According to recent Nielsen numbers, NFL ratings were down again this year, but football still tops almost everything on American television.
That’s a theme corroborated by Gallup, who recently released the latest version of a sports poll that’s done every few years.
First here’s how the data is gathered:
Results for this Gallup poll are based on telephone interviews conducted Dec. 4-11, 2017, with a random sample of 1,049 adults, aged 18 and older, living in all 50 U.S. states and the District of Columbia. For results based on the total sample of national adults, the margin of sampling error is ±4 percentage points at the 95% confidence level.
Got it? Good.
37% of respondents identified football as their favorite sport to watch, a decline of 6% since 2007. Ranking second in popularity was basketball at 11%, while baseball was third at 9%.
The basketball number didn’t change much at all over the last ten years, but baseball took a 5% dive in that same time frame.
According to pollsters:
“The 9% of Americans who mention baseball as their favorite sport to watch is the lowest percentage for the sport since Gallup first asked the question in 1937. Americans named baseball as the most popular sport in 1948 and 1960, but football claimed the top spot in 1972 and has been the public’s favorite ever since.”
That’s not surprising, is it? We’ve known, for some time now, that baseball’s fan base trends older, while the NBA, NFL, and soccer do better among millennials. Soccer finished with 7% of the vote, which is the highest number the sport has pulled in the poll’s history. In the write-up, it’s mentioned that NASCAR is the only other sport to reach that 7% number, which happened in 1997. Auto racing is now down to 2% popularity in this most recent poll.
Regarding baseball and soccer, Gallup writes that the sports “show meaningful differences by age, with soccer appealing more to adults younger than 55 and baseball more to adults aged 55 and older.”
Look at the huge gap there, where there’s a 10% difference between soccer and baseball between the youngest and oldest demo:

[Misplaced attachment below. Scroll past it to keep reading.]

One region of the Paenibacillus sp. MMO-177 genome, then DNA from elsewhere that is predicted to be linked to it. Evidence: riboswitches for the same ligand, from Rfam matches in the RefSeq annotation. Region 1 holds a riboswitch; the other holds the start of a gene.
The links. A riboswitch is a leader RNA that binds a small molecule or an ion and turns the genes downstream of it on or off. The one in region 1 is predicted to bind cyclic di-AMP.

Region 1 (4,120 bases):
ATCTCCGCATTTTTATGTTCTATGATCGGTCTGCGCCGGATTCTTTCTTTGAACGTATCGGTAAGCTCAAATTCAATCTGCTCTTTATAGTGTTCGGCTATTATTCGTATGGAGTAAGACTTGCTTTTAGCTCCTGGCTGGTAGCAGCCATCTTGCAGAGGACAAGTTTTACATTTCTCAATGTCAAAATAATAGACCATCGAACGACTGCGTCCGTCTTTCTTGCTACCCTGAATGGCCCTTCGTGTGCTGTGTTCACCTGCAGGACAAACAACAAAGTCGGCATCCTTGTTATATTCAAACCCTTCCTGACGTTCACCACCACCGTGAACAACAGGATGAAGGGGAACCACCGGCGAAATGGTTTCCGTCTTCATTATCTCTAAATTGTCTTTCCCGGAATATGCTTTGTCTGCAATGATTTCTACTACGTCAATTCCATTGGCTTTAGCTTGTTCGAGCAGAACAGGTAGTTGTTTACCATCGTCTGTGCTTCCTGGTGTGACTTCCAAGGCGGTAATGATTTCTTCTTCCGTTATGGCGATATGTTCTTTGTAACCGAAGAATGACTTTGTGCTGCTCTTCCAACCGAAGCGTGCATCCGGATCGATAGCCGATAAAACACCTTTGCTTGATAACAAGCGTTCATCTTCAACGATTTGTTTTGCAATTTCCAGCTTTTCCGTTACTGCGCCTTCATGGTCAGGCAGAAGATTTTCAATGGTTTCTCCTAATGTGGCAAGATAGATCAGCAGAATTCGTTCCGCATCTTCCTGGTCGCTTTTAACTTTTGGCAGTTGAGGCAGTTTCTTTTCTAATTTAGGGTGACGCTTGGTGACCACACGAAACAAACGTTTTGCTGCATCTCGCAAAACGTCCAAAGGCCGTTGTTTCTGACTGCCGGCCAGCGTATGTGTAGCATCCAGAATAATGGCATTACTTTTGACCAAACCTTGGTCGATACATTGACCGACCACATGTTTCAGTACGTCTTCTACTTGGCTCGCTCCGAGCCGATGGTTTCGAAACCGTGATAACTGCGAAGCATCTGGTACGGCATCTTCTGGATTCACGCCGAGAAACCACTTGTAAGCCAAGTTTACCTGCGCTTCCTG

That 18 to 34 age group was also a bit down on the NFL, though it was still their favorite sport by a large margin. The lack of variance in the basketball numbers kind of surprises me, since I feel like the NBA is trending a bit younger these guys. Guess not.
It’s worth mentioning the poll doesn’t restrict “soccer” to the domestic game. This would include the English Premier League, Champion’s League, U.S. National Team, and Liga MX, which highlights the fractured nature of soccer fandom in America. There are thousands and thousands of people out there who will watch Barcelona on a Saturday morning but feel as though Major League Soccer is dog shit. The Juventus fan in Utah might not care about Real Salt Lake, yea? Keep that in mind when looking at the poll numbers.
Another interesting takeaway is the political breakdown, where 38% of conservatives picked football as their favorite sport and only 28% of liberals did the same. Moderates actually picked football at a 41% clip, which maybe reflects how both the far left and far right are growing weary with the NFL over the Colin Kaepernick anthem saga. With more partisan political types walking away from the NFL, moderates probably make up a larger chunk of the fan base in 2018. I have no proof of that; it’s just a theory to explain that 41% number.
And liberals also enjoy basketball more than anybody else, at 16% on the poll. Baseball did better with conservatives, obviously, while soccer sucked in that demo.
Maybe the most interesting takeaway is this, which was buried at the bottom of the write-up:
“And for all spectator sports in the U.S., there is one other sobering statistic to consider. The number of Americans who say they do not have a favorite sport has grown from 8% in 2000 to 15% now — an increase larger than for any sport during that time.”
Now, that doesn’t necessarily mean respondents dislike sports. It could mean that they like a lot of different sports equally, but the fact that the author uses the word “sobering” seems to suggest he’s talking about disinterest, rather than indifference.
Either way, the takeaway is the same: NFL remains king, despite the drops in polling and Nielsen data.